ShowWindow(hWnd,iShow);
     while(GetMessage(&messages,NULL,0,0))
     {
        TranslateMessage(&messages);
        DispatchMessage(&messages);
     }
    
     return messages.wParam;
    }
    Just to get rid of typedefs, I prefer to compile as C++ though. When you haven't been compiling with C for awhile, you tend to forget some of the reasons you stoped doing it! I used an older Mingw for that. Came in only 6.5 K. Good.
    Last edited by freddie; 01-27-2013 at 01:28 PM.

  12. #12
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    And the whole point of this 165gr is to modularize one's code. When I first started out Windows programming in C I ended up with programs thousands and thousands of lines long with only two procedures in them, i.e., your typical WinMain() with maybe 25 lines, and a WndProc() streaming on for thousands and thousands of lines with a ridiculous switch in it! I see that all the time with beginners. When I first saw what Doug Boling did with that complicated function pointer setup of his, it dawned on me that with that setup one would end up with event handling procedures exactly like in Visual Basic, and I realized that is one powerful idea (I coded in VB a real lot long time ago before .NET). So it looks complicated, but really comes into its own with major programs. One of the reasons a lot of C++ coders took to class frameworks instead of doing pure SDK Api Win32 is that the class frameworks automatically do this exact thing for you behind the scenes with complicated templates, macros, and such. They then say that Win32 SDK doesn't scale. The reason it didn't scale for them is because they didn't do what I've been showing, i.e., using Doug Boling's tricky function pointer setup. By the way, I do about this exact same thing in PowerBASIC, which I took up after Microsoft went to managed code in C# and VB.net. With PowerBASIC I get small, fast native code just like C/C++, with the advantage of a real built in string type, unlike C++'s template based strings as in the C++ Standard Library.

  13. #13
    train spotter
    Join Date
    Aug 2001
    Location
    near a computer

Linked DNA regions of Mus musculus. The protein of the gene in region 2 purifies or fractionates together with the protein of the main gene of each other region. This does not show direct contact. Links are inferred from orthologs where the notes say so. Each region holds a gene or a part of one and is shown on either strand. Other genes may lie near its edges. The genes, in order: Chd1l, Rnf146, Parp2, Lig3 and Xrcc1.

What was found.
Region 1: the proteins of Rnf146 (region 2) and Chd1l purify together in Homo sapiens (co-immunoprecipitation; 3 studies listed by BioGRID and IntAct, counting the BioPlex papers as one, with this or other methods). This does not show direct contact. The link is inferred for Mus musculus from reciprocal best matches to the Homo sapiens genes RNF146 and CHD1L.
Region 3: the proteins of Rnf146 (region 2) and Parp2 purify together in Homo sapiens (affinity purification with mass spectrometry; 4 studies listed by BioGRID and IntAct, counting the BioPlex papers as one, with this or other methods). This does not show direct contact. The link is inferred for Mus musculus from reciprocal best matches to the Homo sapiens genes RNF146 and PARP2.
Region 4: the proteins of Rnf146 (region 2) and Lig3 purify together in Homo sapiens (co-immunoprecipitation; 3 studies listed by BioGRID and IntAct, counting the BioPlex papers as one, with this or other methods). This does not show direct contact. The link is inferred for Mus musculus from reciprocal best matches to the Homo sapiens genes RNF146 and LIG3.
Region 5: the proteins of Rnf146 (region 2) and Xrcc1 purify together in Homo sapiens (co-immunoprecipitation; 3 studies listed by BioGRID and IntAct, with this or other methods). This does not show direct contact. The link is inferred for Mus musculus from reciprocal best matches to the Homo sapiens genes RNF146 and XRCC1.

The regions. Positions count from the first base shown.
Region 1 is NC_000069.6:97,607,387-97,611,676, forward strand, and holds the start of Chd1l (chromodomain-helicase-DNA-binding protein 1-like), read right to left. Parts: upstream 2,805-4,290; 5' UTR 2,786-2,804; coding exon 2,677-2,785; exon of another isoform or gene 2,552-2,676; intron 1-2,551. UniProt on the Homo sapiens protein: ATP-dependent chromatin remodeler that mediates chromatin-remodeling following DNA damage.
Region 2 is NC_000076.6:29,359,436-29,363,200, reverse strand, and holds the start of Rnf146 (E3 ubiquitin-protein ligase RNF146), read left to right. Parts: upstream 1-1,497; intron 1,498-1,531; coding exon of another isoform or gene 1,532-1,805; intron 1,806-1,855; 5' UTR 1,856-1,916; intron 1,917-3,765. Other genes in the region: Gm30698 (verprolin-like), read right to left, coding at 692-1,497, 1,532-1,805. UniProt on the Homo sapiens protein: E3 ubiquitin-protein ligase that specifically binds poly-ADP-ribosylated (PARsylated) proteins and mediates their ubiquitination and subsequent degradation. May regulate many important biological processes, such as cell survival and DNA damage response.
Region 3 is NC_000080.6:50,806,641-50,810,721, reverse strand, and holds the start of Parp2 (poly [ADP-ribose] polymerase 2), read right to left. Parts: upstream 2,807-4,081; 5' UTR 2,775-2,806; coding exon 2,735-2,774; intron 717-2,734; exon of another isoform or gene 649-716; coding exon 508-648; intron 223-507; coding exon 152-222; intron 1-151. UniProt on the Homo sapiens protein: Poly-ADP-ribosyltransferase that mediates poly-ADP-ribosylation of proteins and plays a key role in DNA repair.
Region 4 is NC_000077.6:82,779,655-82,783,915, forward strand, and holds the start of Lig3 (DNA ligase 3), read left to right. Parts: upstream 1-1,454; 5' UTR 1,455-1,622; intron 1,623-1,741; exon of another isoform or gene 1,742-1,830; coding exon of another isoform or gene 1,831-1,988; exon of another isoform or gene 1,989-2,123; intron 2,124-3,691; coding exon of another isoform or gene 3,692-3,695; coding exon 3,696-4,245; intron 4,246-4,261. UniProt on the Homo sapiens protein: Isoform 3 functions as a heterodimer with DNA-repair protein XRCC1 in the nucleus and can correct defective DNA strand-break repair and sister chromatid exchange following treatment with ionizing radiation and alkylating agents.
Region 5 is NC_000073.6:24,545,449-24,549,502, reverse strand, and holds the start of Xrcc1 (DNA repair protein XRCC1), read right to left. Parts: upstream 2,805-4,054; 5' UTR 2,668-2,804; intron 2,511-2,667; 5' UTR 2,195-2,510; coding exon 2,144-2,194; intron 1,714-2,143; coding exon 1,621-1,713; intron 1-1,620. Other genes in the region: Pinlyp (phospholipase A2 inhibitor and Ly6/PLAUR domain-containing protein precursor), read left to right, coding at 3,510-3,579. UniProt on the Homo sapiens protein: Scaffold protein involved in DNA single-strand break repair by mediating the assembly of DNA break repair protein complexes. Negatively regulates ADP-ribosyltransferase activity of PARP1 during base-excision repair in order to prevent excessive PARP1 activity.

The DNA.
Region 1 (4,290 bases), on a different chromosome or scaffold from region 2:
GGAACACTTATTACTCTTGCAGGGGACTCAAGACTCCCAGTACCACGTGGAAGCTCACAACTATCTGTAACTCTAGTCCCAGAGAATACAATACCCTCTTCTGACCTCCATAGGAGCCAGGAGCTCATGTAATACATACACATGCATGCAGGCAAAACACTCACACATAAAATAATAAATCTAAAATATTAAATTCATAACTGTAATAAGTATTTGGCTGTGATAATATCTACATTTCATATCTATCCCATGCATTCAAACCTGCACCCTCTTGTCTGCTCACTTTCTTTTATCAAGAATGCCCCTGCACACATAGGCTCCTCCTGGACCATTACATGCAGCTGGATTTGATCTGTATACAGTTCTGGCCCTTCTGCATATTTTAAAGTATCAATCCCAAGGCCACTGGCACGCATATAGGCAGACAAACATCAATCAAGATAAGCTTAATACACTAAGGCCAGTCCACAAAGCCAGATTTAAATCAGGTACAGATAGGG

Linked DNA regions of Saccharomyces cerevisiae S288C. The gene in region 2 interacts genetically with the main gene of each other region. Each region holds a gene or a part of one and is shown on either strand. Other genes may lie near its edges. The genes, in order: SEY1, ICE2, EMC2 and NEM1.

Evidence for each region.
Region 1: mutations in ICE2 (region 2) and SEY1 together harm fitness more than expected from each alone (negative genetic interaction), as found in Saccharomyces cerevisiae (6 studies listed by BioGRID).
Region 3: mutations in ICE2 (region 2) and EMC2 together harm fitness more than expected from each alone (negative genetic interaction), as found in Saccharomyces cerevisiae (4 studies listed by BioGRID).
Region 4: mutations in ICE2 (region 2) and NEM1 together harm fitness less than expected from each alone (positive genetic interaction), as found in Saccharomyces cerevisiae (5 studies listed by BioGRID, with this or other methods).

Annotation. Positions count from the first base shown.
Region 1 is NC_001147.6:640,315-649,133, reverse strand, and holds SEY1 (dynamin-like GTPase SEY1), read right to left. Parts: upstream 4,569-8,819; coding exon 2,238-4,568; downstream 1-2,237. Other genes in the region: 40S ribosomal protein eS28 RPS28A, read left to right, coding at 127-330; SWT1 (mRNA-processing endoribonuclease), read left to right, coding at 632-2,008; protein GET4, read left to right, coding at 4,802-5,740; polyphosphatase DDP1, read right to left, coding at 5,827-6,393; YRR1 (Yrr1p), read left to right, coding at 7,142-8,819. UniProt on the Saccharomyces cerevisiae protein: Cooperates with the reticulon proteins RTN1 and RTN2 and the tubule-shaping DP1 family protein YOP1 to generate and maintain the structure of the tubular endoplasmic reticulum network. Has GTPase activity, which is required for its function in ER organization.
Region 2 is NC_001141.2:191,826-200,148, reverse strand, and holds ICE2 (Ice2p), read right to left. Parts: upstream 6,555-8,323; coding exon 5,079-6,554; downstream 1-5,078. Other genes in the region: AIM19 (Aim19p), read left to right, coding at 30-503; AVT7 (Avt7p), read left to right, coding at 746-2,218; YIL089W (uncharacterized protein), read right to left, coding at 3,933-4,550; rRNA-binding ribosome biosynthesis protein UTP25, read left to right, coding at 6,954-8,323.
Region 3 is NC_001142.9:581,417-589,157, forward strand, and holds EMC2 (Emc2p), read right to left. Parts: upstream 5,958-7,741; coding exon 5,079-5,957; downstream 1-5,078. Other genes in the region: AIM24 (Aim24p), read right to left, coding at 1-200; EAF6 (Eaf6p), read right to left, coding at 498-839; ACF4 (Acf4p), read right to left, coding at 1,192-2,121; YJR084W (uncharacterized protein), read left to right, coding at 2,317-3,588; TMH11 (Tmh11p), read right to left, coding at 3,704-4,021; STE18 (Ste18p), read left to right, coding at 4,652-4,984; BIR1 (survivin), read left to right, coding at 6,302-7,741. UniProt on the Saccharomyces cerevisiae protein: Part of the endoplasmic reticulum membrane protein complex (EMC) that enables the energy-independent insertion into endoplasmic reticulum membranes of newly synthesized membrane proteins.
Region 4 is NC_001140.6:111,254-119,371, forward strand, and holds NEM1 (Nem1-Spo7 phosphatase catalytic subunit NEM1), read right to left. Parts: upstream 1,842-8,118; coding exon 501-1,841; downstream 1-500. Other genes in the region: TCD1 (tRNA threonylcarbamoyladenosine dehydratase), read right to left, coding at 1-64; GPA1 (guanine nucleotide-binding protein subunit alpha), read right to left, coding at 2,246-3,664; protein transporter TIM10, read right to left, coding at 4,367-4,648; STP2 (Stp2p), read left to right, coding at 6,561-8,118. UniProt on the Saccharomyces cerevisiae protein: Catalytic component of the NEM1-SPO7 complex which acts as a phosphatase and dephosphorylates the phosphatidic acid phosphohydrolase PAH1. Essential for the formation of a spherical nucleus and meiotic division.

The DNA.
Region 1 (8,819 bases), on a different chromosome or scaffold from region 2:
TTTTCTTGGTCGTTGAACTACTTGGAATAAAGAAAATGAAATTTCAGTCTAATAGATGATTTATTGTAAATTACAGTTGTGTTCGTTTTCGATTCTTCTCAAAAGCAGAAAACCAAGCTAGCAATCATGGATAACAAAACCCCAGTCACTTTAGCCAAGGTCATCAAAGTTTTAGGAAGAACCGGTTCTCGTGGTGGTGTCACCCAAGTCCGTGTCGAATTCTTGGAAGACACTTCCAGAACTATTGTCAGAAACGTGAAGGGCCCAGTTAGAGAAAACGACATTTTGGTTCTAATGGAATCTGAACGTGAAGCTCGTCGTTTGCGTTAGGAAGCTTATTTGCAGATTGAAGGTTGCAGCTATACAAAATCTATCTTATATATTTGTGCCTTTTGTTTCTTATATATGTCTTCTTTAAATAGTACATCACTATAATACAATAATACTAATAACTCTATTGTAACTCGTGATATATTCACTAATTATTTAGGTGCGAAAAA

Posts
    3,859
    Your code needed the HMENU param filled in, as does any window with the WS_CHILD style (see MSDN below).
    Once you have this you ccan use the following snippet of code.
    Note the redundant breaks.
    Forgetting a 'break;' can cause some interesting issues, so always include them, even if they are made redundant by a 'return'.


    Code:
    case WM_COMMAND:
    { 
    	switch(LOWORD(wParam))//the ctrl ID number
    	{
    		case IDC_BUTTON_ONE:
    			if(HIWORD(wParam) == BN_CLICKED)//button 1 was clicked
    			{
    				//button 1 code
    				return 0;
    			}
    		break;
    		case IDC_BUTTON_TWO:
    			if(HIWORD(wParam) == BN_CLICKED)//button 2 was clicked
    			{
    				//button 2 code
    				return 0;
    			}
    		break;
    		//etc
    	}
    }
    break;

    You cast HWNDs to HWNDs, not INT. HANDLEs and HWNDs are VOID*, so INT may hold the correct value in most versions of MS OSs.

    Code:
    if( lParam == (HWND)g_hwndButton1 )


    Quote Originally Posted by MSDN
    hMenu [in, optional]
    <snip>
    For a child window, hMenu specifies the child-window identifier, an integer value used by a dialog box control to notify its parent about events. The application determines the child-window identifier; it must be unique for all child windows with the same parent window.

    CreateWindow function (Windows)
    "Man alone suffers so excruciatingly in the world that he was compelled to invent laughter."
    Friedrich Nietzsche

    "I spent a lot of my money on booze, birds and fast cars......the rest I squandered."
    George Best

    "If you are going through hell....keep going."
    Winston Churchill

  14. #14
    Registered User
    Join Date
    Jan 2013
    Posts
    10
    Many thanks to both of you.

    Quick question for novacain:

    Quote Originally Posted by novacain View Post
    Code:
    case WM_COMMAND:
    { 
        switch(LOWORD(wParam))//the ctrl ID number
        {
            case IDC_BUTTON_ONE:
                if(HIWORD(wParam) == BN_CLICKED)//button 1 was clicked
                {
                    //button 1 code
                    return 0;
                }
            break;
    Why the separate check to see if HIWORD(wParam) is BN_CLICKED?

    Isn't LOWORD(wParam) being IDC_BUTTON_ONE enough? What can you do to a button besides click it?

    Is this just leaving room for the program (not the user) to send messages to the button to do something else? If so, what?

  15. #15
    train spotter
    Join Date
    Aug 2001
    Location
    near a computer
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    Quote Originally Posted by 168gr View Post
    Why the separate check to see if HIWORD(wParam) is BN_CLICKED?

    Isn't LOWORD(wParam) being IDC_BUTTON_ONE enough? What can you do to a button besides click it?

    Is this just leaving room for the program (not the user) to send messages to the button to do something else? If so, what?
    As I was providing an example I made it as clear, simple and generic as possible.

    It is good practice to filter on the type of message to the control, just in case the control receives other message types you did not expect (and so that break your code).

    Other messages generated by the user or sent by the OS to the button include BN_DBCLK, BN_KILLFOCUS, BN_SETFOCUS etc.
    "Man alone suffers so excruciatingly in the world that he was compelled to invent laughter."
    Friedrich Nietzsche

    "I spent a lot of my money on booze, birds and fast cars......the rest I squandered."
    George Best

    "If you are going through hell....keep going."
    Winston Churchill